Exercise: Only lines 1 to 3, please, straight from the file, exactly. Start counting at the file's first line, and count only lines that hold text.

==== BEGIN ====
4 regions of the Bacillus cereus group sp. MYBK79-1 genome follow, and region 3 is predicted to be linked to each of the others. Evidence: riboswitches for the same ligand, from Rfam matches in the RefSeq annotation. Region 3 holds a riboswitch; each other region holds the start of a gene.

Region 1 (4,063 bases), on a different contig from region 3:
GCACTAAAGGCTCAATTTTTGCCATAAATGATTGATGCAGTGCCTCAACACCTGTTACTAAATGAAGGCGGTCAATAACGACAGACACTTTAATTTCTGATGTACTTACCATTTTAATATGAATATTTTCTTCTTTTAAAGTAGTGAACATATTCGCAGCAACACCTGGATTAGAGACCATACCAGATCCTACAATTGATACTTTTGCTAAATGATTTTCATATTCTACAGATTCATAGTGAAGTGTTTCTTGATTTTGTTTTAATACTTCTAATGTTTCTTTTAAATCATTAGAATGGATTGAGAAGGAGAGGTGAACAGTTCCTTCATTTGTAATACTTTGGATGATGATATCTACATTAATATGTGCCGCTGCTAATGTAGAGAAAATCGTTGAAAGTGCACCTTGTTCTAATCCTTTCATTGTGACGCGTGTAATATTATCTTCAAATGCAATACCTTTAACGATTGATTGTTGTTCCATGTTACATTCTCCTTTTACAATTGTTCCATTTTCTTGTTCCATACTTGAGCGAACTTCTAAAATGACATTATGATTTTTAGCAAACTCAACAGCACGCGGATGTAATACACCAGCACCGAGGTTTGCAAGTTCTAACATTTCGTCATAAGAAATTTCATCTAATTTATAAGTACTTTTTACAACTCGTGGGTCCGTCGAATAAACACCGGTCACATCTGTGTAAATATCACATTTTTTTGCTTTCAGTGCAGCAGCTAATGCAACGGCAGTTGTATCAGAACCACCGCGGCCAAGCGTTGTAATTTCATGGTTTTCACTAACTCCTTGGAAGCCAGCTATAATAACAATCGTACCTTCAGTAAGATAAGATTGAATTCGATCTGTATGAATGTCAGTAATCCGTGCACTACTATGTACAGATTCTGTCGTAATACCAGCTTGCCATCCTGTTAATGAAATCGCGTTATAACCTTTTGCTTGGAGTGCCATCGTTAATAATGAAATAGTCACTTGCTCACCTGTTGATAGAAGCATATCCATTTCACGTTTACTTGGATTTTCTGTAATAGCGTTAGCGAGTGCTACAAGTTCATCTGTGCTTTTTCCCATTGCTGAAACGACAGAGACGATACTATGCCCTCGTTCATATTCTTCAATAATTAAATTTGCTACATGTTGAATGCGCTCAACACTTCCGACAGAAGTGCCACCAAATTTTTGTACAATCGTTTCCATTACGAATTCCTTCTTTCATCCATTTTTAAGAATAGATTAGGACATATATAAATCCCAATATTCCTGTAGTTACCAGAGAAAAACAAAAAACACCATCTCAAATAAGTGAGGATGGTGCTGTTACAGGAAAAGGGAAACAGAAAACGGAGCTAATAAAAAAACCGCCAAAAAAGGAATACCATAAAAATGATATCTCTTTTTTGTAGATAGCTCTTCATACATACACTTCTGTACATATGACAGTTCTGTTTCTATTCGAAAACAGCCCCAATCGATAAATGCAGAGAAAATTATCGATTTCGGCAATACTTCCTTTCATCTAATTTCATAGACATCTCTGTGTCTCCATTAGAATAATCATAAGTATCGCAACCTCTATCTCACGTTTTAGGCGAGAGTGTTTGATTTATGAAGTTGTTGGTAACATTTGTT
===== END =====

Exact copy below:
4 regions of the Bacillus cereus group sp. MYBK79-1 genome follow, and region 3 is predicted to be linked to each of the others. Evidence: riboswitches for the same ligand, from Rfam matches in the RefSeq annotation. Region 3 holds a riboswitch; each other region holds the start of a gene.

Region 1 (4,063 bases), on a different contig from region 3:
GCACTAAAGGCTCAATTTTTGCCATAAATGATTGATGCAGTGCCTCAACACCTGTTACTAAATGAAGGCGGTCAATAACGACAGACACTTTAATTTCTGATGTACTTACCATTTTAATATGAATATTTTCTTCTTTTAAAGTAGTGAACATATTCGCAGCAACACCTGGATTAGAGACCATACCAGATCCTACAATTGATACTTTTGCTAAATGATTTTCATATTCTACAGATTCATAGTGAAGTGTTTCTTGATTTTGTTTTAATACTTCTAATGTTTCTTTTAAATCATTAGAATGGATTGAGAAGGAGAGGTGAACAGTTCCTTCATTTGTAATACTTTGGATGATGATATCTACATTAATATGTGCCGCTGCTAATGTAGAGAAAATCGTTGAAAGTGCACCTTGTTCTAATCCTTTCATTGTGACGCGTGTAATATTATCTTCAAATGCAATACCTTTAACGATTGATTGTTGTTCCATGTTACATTCTCCTTTTACAATTGTTCCATTTTCTTGTTCCATACTTGAGCGAACTTCTAAAATGACATTATGATTTTTAGCAAACTCAACAGCACGCGGATGTAATACACCAGCACCGAGGTTTGCAAGTTCTAACATTTCGTCATAAGAAATTTCATCTAATTTATAAGTACTTTTTACAACTCGTGGGTCCGTCGAATAAACACCGGTCACATCTGTGTAAATATCACATTTTTTTGCTTTCAGTGCAGCAGCTAATGCAACGGCAGTTGTATCAGAACCACCGCGGCCAAGCGTTGTAATTTCATGGTTTTCACTAACTCCTTGGAAGCCAGCTATAATAACAATCGTACCTTCAGTAAGATAAGATTGAATTCGATCTGTATGAATGTCAGTAATCCGTGCACTACTATGTACAGATTCTGTCGTAATACCAGCTTGCCATCCTGTTAATGAAATCGCGTTATAACCTTTTGCTTGGAGTGCCATCGTTAATAATGAAATAGTCACTTGCTCACCTGTTGATAGAAGCATATCCATTTCACGTTTACTTGGATTTTCTGTAATAGCGTTAGCGAGTGCTACAAGTTCATCTGTGCTTTTTCCCATTGCTGAAACGACAGAGACGATACTATGCCCTCGTTCATATTCTTCAATAATTAAATTTGCTACATGTTGAATGCGCTCAACACTTCCGACAGAAGTGCCACCAAATTTTTGTACAATCGTTTCCATTACGAATTCCTTCTTTCATCCATTTTTAAGAATAGATTAGGACATATATAAATCCCAATATTCCTGTAGTTACCAGAGAAAAACAAAAAACACCATCTCAAATAAGTGAGGATGGTGCTGTTACAGGAAAAGGGAAACAGAAAACGGAGCTAATAAAAAAACCGCCAAAAAAGGAATACCATAAAAATGATATCTCTTTTTTGTAGATAGCTCTTCATACATACACTTCTGTACATATGACAGTTCTGTTTCTATTCGAAAACAGCCCCAATCGATAAATGCAGAGAAAATTATCGATTTCGGCAATACTTCCTTTCATCTAATTTCATAGACATCTCTGTGTCTCCATTAGAATAATCATAAGTATCGCAACCTCTATCTCACGTTTTAGGCGAGAGTGTTTGATTTATGAAGTTGTTGGTAACATTTGTT